Children in the UK and particularly Ireland, which is heavily Catholic, have been hard hit by the pedophile priests who lurked in the Roman Catholic Church, and then were protected from prosecution by church seniors including Cardinal Ratzinger, who is now the Pope. There is some strong evidence that Ratzinger was directly complicit in shielding priests from prosecution, and worse, for allowing them to move from parish to parish, abusing more and more children. It's likely that Ratzinger is personally responsible for a number of children's nightmare sexual abuse at the hands of a Roman Catholic priest that Ratzinger protected.
Now, quite reasonably, some Brits want Ratzinger to answer for his deeds. The UK apparently has a law that allows a private prosecutor to take up a case when the public prosecutor can't or won't. A private prosecutor can provide evidence to a judge and, if the evidence is strong enough, have the alleged criminal arrested.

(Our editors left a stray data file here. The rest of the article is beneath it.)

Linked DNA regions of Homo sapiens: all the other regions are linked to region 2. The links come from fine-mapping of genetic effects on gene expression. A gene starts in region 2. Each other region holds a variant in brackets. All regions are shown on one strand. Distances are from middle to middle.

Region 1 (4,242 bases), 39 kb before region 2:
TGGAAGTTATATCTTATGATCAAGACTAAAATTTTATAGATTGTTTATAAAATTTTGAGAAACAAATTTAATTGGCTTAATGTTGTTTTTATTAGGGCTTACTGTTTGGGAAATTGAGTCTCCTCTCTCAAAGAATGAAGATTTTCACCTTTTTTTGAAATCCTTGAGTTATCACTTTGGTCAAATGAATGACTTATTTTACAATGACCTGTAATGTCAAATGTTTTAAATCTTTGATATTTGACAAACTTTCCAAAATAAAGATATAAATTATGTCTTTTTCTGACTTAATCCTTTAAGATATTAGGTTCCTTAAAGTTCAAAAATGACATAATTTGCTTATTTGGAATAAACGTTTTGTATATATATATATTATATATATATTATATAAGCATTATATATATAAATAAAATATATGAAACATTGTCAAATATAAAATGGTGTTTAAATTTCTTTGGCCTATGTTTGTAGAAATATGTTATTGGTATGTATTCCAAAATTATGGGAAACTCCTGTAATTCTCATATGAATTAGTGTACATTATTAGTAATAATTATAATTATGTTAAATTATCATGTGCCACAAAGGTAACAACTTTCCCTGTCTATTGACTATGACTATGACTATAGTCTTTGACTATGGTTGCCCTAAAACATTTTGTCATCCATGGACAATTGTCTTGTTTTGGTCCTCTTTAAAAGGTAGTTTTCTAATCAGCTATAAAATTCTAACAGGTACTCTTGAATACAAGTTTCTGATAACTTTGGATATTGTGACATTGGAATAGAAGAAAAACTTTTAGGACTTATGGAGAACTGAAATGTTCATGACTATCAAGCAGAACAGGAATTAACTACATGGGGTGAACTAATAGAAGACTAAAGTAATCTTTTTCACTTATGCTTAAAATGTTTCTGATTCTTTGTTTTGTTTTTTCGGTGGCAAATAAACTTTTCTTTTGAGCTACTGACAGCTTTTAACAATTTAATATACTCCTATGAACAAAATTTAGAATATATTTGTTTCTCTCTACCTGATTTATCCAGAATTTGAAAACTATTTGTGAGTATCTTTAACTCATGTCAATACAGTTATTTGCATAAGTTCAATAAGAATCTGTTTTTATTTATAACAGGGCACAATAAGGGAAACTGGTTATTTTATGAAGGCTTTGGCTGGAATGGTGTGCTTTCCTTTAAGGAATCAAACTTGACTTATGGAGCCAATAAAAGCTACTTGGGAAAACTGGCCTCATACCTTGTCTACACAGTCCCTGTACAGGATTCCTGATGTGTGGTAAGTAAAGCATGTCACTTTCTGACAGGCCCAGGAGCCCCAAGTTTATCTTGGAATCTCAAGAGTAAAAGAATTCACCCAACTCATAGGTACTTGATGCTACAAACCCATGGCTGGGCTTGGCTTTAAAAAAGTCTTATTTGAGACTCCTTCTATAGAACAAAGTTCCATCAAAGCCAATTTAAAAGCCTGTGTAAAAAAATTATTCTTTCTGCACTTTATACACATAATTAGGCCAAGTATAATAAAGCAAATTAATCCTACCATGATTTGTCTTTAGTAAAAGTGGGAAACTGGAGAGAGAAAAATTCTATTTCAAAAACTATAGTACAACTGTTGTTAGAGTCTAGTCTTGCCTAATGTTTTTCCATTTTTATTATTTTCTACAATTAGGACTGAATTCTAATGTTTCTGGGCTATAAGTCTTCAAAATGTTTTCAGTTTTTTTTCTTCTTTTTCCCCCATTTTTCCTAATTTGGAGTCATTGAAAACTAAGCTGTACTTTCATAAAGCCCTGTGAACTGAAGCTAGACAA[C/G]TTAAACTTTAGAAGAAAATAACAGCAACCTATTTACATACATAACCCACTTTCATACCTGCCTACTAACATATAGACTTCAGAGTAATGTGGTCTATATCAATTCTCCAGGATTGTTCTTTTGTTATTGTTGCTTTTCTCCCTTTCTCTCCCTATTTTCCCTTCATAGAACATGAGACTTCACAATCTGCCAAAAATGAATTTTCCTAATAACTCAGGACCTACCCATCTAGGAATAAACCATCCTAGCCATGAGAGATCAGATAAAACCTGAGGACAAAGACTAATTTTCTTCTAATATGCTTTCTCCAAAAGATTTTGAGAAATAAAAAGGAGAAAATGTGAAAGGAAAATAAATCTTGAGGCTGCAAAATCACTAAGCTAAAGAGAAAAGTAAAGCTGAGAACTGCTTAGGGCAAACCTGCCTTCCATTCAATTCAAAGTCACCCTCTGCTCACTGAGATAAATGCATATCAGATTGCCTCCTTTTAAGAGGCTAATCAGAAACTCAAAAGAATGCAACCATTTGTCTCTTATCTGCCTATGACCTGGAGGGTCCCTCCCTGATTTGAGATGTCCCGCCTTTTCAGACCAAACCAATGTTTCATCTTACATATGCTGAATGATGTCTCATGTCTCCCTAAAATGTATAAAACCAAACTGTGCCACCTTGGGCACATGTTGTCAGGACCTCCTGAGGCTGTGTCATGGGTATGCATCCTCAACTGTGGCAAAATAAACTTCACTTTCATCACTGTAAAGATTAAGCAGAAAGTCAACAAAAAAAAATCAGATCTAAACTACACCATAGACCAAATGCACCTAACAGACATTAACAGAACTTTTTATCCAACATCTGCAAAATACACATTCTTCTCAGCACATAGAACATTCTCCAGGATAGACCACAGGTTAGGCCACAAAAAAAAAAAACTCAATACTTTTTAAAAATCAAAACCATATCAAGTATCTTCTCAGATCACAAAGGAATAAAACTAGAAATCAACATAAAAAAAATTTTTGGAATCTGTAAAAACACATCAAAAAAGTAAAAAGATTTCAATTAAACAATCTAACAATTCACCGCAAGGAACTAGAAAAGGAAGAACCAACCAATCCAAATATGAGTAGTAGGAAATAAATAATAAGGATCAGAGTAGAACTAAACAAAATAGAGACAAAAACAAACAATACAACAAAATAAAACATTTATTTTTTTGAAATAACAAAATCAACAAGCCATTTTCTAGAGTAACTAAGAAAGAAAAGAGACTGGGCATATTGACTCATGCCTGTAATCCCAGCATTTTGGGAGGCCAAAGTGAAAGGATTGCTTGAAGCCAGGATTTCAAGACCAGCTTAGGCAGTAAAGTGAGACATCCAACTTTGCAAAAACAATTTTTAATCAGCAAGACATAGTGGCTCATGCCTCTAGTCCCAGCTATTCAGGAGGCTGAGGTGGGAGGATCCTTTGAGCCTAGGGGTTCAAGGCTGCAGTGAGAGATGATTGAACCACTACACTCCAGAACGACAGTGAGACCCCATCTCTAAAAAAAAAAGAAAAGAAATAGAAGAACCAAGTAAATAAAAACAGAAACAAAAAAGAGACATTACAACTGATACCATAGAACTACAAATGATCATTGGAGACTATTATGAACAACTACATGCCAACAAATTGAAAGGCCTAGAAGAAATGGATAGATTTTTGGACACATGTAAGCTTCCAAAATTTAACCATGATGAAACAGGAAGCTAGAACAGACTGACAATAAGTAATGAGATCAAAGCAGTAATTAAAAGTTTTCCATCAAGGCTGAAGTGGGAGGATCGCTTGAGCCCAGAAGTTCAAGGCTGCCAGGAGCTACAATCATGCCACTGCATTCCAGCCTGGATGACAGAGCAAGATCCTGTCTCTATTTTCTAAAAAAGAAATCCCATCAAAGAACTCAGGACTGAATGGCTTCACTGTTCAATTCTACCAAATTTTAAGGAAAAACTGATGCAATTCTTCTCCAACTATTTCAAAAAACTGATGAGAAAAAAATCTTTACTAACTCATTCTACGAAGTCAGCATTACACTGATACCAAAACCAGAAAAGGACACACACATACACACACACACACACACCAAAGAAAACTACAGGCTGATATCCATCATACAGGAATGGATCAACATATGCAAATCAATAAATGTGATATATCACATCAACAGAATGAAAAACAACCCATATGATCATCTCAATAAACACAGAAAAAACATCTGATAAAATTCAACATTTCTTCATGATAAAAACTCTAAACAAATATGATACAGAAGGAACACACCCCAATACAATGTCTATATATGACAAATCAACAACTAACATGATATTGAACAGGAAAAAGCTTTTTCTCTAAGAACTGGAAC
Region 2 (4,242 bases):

Well, no more. The UK government is in the process of changing the law:
"Justice Secretary Ken Clarke proposed changes to the law today which would require the consent of the Director of Public Prosecutions to any arrest warrant issued under universal jurisdiction."In other words, instead of the rule of evidence and law, the UK now injects politics into criminal prosecutions.
I guess we've tossed out the idea that an independent judge, one who isn't swayed by voters and public opinion, is the best person to make fair, unbiased decisions. It seems that we've now decided that fairness to victims, and fairness to the alleged criminals, isn't really in our best interest. Instead, what we really want is to have politicians overruling our judges and overruling our prosecutors.
Yeah, that's the ticket. Politicians in our courts, interfering with judges decisions. Why didn't we think of that sooner?
England has always been at the forefront of democracy. They were the leaders when it came to modern governance, human rights, and jury trials. And now, they're taking the lead again by injecting politicians into the judicial process. We are awestruck by their leadership.